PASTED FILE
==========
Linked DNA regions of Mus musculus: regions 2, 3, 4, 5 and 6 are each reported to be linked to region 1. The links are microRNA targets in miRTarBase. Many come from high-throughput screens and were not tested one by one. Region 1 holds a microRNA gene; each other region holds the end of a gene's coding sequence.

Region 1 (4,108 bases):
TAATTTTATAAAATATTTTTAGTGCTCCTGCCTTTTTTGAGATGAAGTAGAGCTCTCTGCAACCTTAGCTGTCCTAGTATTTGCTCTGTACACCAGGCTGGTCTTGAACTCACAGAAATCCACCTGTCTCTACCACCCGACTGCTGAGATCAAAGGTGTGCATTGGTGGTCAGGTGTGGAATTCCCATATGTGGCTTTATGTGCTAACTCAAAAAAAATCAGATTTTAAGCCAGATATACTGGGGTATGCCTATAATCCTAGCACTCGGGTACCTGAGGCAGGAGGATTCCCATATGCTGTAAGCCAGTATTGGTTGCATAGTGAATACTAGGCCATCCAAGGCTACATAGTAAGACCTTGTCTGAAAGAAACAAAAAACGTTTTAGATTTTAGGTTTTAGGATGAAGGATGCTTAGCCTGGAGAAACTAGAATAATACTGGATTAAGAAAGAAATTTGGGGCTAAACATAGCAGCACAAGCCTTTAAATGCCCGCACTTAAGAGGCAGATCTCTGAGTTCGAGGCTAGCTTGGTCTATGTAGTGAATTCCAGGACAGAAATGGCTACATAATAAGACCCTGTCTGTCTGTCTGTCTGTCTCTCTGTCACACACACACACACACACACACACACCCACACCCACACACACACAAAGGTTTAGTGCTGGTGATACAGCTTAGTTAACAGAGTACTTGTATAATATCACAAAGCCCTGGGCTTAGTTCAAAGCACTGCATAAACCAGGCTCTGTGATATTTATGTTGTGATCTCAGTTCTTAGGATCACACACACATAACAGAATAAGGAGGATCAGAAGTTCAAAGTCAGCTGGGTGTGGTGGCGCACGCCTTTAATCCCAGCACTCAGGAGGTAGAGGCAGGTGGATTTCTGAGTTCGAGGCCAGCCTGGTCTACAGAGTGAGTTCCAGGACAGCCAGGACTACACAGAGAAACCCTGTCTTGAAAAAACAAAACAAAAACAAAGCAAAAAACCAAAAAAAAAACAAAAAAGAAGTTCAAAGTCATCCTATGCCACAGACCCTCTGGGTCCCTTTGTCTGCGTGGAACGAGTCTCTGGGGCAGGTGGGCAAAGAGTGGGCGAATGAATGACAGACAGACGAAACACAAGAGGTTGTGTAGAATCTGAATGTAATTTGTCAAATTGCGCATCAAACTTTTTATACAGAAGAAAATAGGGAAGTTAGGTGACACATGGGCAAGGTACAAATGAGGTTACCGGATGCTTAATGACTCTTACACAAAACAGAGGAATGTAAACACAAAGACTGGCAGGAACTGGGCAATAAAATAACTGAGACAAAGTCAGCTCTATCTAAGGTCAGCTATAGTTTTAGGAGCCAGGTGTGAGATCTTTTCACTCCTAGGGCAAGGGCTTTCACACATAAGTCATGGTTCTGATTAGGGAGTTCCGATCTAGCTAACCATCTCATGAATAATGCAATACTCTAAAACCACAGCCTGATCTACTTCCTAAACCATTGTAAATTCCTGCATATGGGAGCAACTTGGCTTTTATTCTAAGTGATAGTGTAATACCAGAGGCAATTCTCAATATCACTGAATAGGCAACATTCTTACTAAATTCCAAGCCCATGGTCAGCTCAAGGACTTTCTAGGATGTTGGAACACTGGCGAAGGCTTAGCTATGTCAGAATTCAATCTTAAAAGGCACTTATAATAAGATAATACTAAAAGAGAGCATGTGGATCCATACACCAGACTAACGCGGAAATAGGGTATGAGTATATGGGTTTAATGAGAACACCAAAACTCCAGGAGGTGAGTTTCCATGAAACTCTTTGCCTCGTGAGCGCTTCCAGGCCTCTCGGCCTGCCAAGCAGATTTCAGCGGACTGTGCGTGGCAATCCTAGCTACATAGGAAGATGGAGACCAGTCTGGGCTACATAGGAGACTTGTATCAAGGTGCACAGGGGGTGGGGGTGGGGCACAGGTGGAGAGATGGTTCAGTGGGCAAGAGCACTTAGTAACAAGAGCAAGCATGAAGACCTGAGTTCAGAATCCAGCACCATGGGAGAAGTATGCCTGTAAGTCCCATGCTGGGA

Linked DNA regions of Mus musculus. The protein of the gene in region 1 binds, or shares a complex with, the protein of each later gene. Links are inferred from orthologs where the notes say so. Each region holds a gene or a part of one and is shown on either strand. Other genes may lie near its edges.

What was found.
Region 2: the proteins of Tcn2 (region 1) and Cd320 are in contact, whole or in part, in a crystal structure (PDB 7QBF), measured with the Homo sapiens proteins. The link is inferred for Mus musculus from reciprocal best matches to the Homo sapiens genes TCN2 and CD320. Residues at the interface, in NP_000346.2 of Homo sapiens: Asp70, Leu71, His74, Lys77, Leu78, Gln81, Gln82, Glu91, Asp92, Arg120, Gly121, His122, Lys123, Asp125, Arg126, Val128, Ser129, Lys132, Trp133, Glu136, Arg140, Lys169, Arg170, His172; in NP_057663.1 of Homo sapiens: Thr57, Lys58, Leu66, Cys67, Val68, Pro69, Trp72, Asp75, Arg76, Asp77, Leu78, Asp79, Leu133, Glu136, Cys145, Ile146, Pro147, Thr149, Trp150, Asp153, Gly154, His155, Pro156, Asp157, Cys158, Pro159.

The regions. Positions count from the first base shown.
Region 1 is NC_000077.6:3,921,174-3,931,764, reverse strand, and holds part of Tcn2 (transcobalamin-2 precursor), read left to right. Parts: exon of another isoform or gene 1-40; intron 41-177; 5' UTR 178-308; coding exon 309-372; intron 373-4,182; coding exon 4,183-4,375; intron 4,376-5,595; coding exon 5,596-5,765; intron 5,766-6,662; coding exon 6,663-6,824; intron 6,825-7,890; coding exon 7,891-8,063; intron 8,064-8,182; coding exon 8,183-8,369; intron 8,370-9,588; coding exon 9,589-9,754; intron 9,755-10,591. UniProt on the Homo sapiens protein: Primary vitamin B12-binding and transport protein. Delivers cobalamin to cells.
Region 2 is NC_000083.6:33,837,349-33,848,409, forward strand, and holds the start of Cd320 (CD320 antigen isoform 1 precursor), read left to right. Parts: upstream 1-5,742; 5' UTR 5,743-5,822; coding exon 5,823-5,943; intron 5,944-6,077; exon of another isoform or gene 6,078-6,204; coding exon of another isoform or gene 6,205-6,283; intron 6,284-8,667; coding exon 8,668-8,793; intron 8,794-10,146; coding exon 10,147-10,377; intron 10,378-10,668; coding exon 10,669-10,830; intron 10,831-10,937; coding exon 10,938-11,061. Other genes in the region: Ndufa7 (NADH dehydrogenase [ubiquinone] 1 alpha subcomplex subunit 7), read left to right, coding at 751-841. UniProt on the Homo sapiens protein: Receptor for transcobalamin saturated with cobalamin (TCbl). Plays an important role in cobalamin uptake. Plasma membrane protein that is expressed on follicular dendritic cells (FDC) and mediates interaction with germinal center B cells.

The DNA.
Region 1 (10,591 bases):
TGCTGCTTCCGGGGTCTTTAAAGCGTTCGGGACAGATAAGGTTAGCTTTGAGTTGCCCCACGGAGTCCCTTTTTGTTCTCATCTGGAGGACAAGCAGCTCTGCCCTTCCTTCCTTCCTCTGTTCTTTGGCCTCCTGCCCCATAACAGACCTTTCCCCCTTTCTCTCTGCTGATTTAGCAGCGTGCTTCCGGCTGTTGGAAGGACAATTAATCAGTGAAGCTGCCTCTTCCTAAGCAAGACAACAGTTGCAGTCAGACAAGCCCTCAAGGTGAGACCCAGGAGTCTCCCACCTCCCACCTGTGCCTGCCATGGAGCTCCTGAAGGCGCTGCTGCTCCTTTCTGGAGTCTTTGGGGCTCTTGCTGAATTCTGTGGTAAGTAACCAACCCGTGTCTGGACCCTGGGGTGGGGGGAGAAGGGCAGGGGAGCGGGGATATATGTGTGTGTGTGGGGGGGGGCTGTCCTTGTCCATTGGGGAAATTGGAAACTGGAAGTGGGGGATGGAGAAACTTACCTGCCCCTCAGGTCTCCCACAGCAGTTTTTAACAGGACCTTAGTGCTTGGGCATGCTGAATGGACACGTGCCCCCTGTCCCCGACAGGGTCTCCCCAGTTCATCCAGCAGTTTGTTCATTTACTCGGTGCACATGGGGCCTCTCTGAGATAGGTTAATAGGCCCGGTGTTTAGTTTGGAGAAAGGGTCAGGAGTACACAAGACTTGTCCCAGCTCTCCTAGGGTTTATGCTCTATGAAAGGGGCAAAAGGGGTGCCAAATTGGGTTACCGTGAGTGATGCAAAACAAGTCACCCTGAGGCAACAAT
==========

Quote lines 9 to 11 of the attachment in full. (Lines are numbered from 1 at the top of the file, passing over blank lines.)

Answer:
Region 2 is NC_000083.6:33,837,349-33,848,409, forward strand, and holds the start of Cd320 (CD320 antigen isoform 1 precursor), read left to right. Parts: upstream 1-5,742; 5' UTR 5,743-5,822; coding exon 5,823-5,943; intron 5,944-6,077; exon of another isoform or gene 6,078-6,204; coding exon of another isoform or gene 6,205-6,283; intron 6,284-8,667; coding exon 8,668-8,793; intron 8,794-10,146; coding exon 10,147-10,377; intron 10,378-10,668; coding exon 10,669-10,830; intron 10,831-10,937; coding exon 10,938-11,061. Other genes in the region: Ndufa7 (NADH dehydrogenase [ubiquinone] 1 alpha subcomplex subunit 7), read left to right, coding at 751-841. UniProt on the Homo sapiens protein: Receptor for transcobalamin saturated with cobalamin (TCbl). Plays an important role in cobalamin uptake. Plasma membrane protein that is expressed on follicular dendritic cells (FDC) and mediates interaction with germinal center B cells.

The DNA.
Region 1 (10,591 bases):